Following the Trail — And Why It Matters
For many years, Poenariu thought that the easiest way for criminals and organized crime figures to wash money was through real estate. “But I was wrong,” she says. “The easiest way to wash money is also through bitcoin. The thieves evolved.”
As our lives have gone digital, so too have the methods of the groups who want your assets, explains Poenariu, who has worked on several cross-border investigations, including the award-winning Riviera Maya Gang series. And those trading in online currencies often profit from a chronic lack of legislative oversight. While bitcoin was created in 2009, the first crypto confiscation by law enforcement in her home country of Romania wasn’t until 2020, she notes.
“Our authorities are a little bit late, meaning cryptocurrencies are used not only for money laundering but for getting card data, also for drug trafficking,” she points out. Poenariu, who has also gone undercover to buy cryptocurrency from a crypto farm believed to be linked to organized crime, says there are some key areas journalists can investigate to find out what is happening in this area in their countries.
- Trace the equipment linked to crypto. “One of the things I discovered can be done is to follow the hardware – here I’m talking about mining,” she says, speaking about the process by which miners lend their computing power to verify cryptocurrency transactions and to create new cryptocurrency tokens. But for this, miners need equipment. “In order to mine and bring new crypto to the market you have to have hardware. This can be bought online or on eBay, but if it gets into a country you have trading data.”
- Track blackouts and spiraling power use. “Another important thing is to check electricity consumption: Ask yourself in your country or city, who is the biggest electricity consumer?’” she says. “In order to mine [cryptocurrency], you need big, big amounts of power. Think about: Who are the electricity providers? Where do you get this type of data?” A number of countries have banned crypto mining, with countries like Kosovo and Iran citing the strain it can put on domestic power grids, and Poenariu says power cuts can be a clue for starting an investigation.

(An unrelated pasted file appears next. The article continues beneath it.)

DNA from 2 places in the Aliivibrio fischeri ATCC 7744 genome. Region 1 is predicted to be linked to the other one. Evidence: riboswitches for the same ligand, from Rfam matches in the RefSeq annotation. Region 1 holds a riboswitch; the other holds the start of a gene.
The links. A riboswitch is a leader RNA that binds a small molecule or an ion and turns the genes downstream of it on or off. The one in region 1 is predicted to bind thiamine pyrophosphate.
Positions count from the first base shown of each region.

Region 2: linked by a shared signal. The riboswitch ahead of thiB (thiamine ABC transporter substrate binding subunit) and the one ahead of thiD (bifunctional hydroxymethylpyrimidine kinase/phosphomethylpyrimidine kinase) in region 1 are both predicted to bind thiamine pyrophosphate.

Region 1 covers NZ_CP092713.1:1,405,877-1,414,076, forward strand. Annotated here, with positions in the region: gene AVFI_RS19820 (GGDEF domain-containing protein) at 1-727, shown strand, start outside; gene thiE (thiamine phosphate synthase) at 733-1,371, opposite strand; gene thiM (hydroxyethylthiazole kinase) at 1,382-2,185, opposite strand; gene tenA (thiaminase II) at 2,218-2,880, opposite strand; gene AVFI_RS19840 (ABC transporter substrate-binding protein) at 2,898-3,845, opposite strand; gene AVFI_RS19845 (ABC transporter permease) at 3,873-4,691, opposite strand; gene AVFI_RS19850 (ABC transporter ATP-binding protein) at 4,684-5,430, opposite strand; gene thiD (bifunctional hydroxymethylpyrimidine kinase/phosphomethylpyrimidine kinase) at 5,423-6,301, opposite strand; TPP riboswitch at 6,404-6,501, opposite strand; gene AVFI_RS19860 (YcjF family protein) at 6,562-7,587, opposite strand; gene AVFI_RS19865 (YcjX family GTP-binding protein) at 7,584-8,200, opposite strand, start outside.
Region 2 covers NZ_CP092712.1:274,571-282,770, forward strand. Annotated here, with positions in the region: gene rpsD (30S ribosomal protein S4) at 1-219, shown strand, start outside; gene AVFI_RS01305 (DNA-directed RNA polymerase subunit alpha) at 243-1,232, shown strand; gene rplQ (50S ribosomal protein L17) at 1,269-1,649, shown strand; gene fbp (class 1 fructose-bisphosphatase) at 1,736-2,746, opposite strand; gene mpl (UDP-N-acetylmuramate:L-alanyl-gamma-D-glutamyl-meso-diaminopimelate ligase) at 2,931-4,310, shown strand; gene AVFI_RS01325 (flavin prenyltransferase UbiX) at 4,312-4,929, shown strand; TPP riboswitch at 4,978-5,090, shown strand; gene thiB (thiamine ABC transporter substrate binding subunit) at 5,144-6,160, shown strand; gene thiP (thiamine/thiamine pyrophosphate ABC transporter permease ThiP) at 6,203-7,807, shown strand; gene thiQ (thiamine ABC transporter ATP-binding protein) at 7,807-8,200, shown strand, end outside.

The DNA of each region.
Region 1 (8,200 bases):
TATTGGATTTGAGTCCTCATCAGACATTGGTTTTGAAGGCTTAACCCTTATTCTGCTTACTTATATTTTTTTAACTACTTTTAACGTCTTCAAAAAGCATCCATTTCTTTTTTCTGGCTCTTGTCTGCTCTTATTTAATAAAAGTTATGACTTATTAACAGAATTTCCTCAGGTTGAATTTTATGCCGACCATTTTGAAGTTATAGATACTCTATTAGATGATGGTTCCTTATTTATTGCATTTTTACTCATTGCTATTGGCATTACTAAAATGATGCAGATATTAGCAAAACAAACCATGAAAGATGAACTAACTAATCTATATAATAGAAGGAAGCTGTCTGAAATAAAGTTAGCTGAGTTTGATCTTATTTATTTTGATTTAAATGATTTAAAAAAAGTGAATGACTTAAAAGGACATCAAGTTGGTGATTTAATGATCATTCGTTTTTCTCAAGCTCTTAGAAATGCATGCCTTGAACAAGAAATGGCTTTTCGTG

- Fieldwork is still key. “Track exchanges and cryptocurrency ATMs [which are rare, but do exist]. These exchanges can have two forms: online, where you have to identify yourself with an ID card and email; or a physical one, which is like going to an office and exchanging crypto like you exchange euros or dollars,” she explains. “Go to where the ATM is to observe what’s happening there. Are there cameras nearby? Of course, we also rely on human sources, is there someone working for an exchange or in law enforcement?”
- Lastly, she advises reporters to check if there have been court decisions in their countries that detail bitcoin or other cryptocurrency transactions. In 2014, she states there were only two court cases in Romania that included this information. But since then, there have been 345 rulings that involve cryptocurrency data and nearly 90% of these cases involve criminality. “Everything bad that you think of that can be done in this world you can find in these court decisions,” she says.
Ignoring a modus operandi favored by criminals and bad actors, Strozyk suggests, is like trying to solve a puzzle with only some of the pieces. “I think it’s a tool that’s used mostly, honestly, by criminals,” he says. “Since we as investigative reporters are interested in these criminals, it’s something that we need to know about.”
Laura Dixon is GIJN’s associate editor and a freelance journalist from the UK. She has reported from Colombia, the US, and Mexico, and her work has been published by The Times, The Washington Post, and The Atlantic. She has received reporting fellowships from the International Women’s Media Foundation and the Pulitzer Center for Crisis Reporting.